The first Independence Heights Library Task Force Meeting was held at Kennedy Elementary School on March 4 and already is bearing fruit. Twenty-one school librarians, students and community stakeholders attended the March 10 City of Houston Capital Improvement Planning Meeting to advocate for the construction of a public library in Independence Heights.
Task force members, dressed in red shirts to illustrate their solidarity, attended the meeting at Jeff Davis High School in the neighboring Near Northside community. Speaking on behalf of the Independence Heights Redevelopment Council and library task force were Rev. John Bowie, pastor of True Light Missionary Baptist Church, and 12-year-old Independence Heights resident, Shaunice Hawkins.
“Everyone doesn’t have internet,” Hawkins said. “Personally, I don’t have internet. So, I would need a library to help me with homework and assignments.”
Hawkins is not alone. With a median neighborhood income of approximately $10,000, it is likely that most students do not have access to technology. Other resources like after-school programs that a library could provide would be an added benefit.
“The youth spoke at Vision Day, saying they need a place to go. If we had a library, they could go to the library after school, and their parents could pick them up from there. They would have a safe haven,” said Shauntell Black, youth coordinator for the Independence Heights Redevelopment Council.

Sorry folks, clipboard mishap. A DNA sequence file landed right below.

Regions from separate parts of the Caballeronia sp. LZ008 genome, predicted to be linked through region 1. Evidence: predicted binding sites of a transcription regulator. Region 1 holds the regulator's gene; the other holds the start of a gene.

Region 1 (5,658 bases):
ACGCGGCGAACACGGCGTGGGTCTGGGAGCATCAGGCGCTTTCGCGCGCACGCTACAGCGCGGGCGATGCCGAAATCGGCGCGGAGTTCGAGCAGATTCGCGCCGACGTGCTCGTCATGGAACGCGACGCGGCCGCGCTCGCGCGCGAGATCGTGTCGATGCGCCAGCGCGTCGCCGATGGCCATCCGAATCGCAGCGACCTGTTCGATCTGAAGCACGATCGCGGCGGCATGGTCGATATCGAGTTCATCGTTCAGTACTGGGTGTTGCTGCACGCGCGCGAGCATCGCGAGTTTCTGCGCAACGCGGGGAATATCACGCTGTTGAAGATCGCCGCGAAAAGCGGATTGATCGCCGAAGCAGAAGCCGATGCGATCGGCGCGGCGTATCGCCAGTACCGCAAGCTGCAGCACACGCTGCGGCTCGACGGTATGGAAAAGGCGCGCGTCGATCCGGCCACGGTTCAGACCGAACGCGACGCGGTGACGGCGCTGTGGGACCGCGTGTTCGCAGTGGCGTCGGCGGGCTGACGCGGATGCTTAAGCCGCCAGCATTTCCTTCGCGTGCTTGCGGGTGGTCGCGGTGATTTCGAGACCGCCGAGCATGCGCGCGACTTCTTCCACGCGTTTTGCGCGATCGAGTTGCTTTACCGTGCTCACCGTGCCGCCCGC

Long-time residents, who have traveled five to 10 miles to give their children access to learning opportunities, said a public library is long overdue. Additionally, there are no public spaces for senior citizens to gather or enjoy activities. So, a library is needed for the elderly as well.
City of Houston officials said they are waiting on a response from Harris County regarding the bid the city submitted for the proposed library property at Crosstimbers and North Main.
Next, the task force will attend the April 13 Harris County Commissioner’s Court session to lift up the reasons a library is needed. And, a middle school student has pledged to write a song, which the group can use to promote interest and build momentum during its advocacy outings.